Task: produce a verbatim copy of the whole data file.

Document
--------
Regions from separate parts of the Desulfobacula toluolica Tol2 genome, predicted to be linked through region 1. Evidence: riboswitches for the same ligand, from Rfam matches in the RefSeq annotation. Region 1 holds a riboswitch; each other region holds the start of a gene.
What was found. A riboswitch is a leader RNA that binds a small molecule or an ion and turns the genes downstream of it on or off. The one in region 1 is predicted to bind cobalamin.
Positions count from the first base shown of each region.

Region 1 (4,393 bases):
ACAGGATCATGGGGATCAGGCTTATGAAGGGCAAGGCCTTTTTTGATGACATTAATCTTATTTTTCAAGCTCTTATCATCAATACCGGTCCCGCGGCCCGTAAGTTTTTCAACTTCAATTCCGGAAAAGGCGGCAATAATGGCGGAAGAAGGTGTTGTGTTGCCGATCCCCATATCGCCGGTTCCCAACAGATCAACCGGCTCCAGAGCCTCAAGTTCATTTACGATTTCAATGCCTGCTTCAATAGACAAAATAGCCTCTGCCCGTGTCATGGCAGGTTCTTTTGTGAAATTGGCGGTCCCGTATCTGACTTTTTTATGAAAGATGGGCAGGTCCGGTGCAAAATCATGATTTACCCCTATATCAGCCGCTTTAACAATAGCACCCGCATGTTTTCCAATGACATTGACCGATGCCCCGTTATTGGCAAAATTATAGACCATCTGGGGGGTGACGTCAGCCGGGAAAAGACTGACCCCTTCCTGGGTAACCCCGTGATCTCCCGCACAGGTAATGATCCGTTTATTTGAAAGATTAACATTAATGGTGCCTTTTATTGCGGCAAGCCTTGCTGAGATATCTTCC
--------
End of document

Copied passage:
Regions from separate parts of the Desulfobacula toluolica Tol2 genome, predicted to be linked through region 1. Evidence: riboswitches for the same ligand, from Rfam matches in the RefSeq annotation. Region 1 holds a riboswitch; each other region holds the start of a gene.
What was found. A riboswitch is a leader RNA that binds a small molecule or an ion and turns the genes downstream of it on or off. The one in region 1 is predicted to bind cobalamin.
Positions count from the first base shown of each region.

Region 1 (4,393 bases):
ACAGGATCATGGGGATCAGGCTTATGAAGGGCAAGGCCTTTTTTGATGACATTAATCTTATTTTTCAAGCTCTTATCATCAATACCGGTCCCGCGGCCCGTAAGTTTTTCAACTTCAATTCCGGAAAAGGCGGCAATAATGGCGGAAGAAGGTGTTGTGTTGCCGATCCCCATATCGCCGGTTCCCAACAGATCAACCGGCTCCAGAGCCTCAAGTTCATTTACGATTTCAATGCCTGCTTCAATAGACAAAATAGCCTCTGCCCGTGTCATGGCAGGTTCTTTTGTGAAATTGGCGGTCCCGTATCTGACTTTTTTATGAAAGATGGGCAGGTCCGGTGCAAAATCATGATTTACCCCTATATCAGCCGCTTTAACAATAGCACCCGCATGTTTTCCAATGACATTGACCGATGCCCCGTTATTGGCAAAATTATAGACCATCTGGGGGGTGACGTCAGCCGGGAAAAGACTGACCCCTTCCTGGGTAACCCCGTGATCTCCCGCACAGGTAATGATCCGTTTATTTGAAAGATTAACATTAATGGTGCCTTTTATTGCGGCAAGCCTTGCTGAGATATCTTCC